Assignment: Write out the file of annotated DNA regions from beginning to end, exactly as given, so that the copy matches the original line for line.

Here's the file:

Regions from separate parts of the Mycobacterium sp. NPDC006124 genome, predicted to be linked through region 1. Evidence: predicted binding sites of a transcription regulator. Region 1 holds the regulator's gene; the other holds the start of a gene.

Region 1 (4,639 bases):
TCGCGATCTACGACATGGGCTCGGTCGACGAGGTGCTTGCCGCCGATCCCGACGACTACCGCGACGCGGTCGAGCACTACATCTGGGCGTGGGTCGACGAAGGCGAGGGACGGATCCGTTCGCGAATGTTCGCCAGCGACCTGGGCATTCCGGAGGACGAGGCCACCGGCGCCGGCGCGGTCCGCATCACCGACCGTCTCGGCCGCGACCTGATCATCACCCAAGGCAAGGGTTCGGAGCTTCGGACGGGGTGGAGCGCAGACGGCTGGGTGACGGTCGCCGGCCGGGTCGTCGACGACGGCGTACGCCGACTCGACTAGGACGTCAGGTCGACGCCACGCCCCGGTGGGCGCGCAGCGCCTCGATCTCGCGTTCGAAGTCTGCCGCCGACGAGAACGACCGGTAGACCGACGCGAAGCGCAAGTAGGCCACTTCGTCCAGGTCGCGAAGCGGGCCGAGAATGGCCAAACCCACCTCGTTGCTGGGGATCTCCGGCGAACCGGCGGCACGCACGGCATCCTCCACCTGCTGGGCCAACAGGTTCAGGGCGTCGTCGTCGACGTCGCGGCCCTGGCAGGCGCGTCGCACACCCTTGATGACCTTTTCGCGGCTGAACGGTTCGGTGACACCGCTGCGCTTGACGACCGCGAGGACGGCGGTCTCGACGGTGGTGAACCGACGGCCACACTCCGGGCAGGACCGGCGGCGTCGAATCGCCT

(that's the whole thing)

Regions from separate parts of the Mycobacterium sp. NPDC006124 genome, predicted to be linked through region 1. Evidence: predicted binding sites of a transcription regulator. Region 1 holds the regulator's gene; the other holds the start of a gene.

Region 1 (4,639 bases):
TCGCGATCTACGACATGGGCTCGGTCGACGAGGTGCTTGCCGCCGATCCCGACGACTACCGCGACGCGGTCGAGCACTACATCTGGGCGTGGGTCGACGAAGGCGAGGGACGGATCCGTTCGCGAATGTTCGCCAGCGACCTGGGCATTCCGGAGGACGAGGCCACCGGCGCCGGCGCGGTCCGCATCACCGACCGTCTCGGCCGCGACCTGATCATCACCCAAGGCAAGGGTTCGGAGCTTCGGACGGGGTGGAGCGCAGACGGCTGGGTGACGGTCGCCGGCCGGGTCGTCGACGACGGCGTACGCCGACTCGACTAGGACGTCAGGTCGACGCCACGCCCCGGTGGGCGCGCAGCGCCTCGATCTCGCGTTCGAAGTCTGCCGCCGACGAGAACGACCGGTAGACCGACGCGAAGCGCAAGTAGGCCACTTCGTCCAGGTCGCGAAGCGGGCCGAGAATGGCCAAACCCACCTCGTTGCTGGGGATCTCCGGCGAACCGGCGGCACGCACGGCATCCTCCACCTGCTGGGCCAACAGGTTCAGGGCGTCGTCGTCGACGTCGCGGCCCTGGCAGGCGCGTCGCACACCCTTGATGACCTTTTCGCGGCTGAACGGTTCGGTGACACCGCTGCGCTTGACGACCGCGAGGACGGCGGTCTCGACGGTGGTGAACCGACGGCCACACTCCGGGCAGGACCGGCGGCGTCGAATCGCCT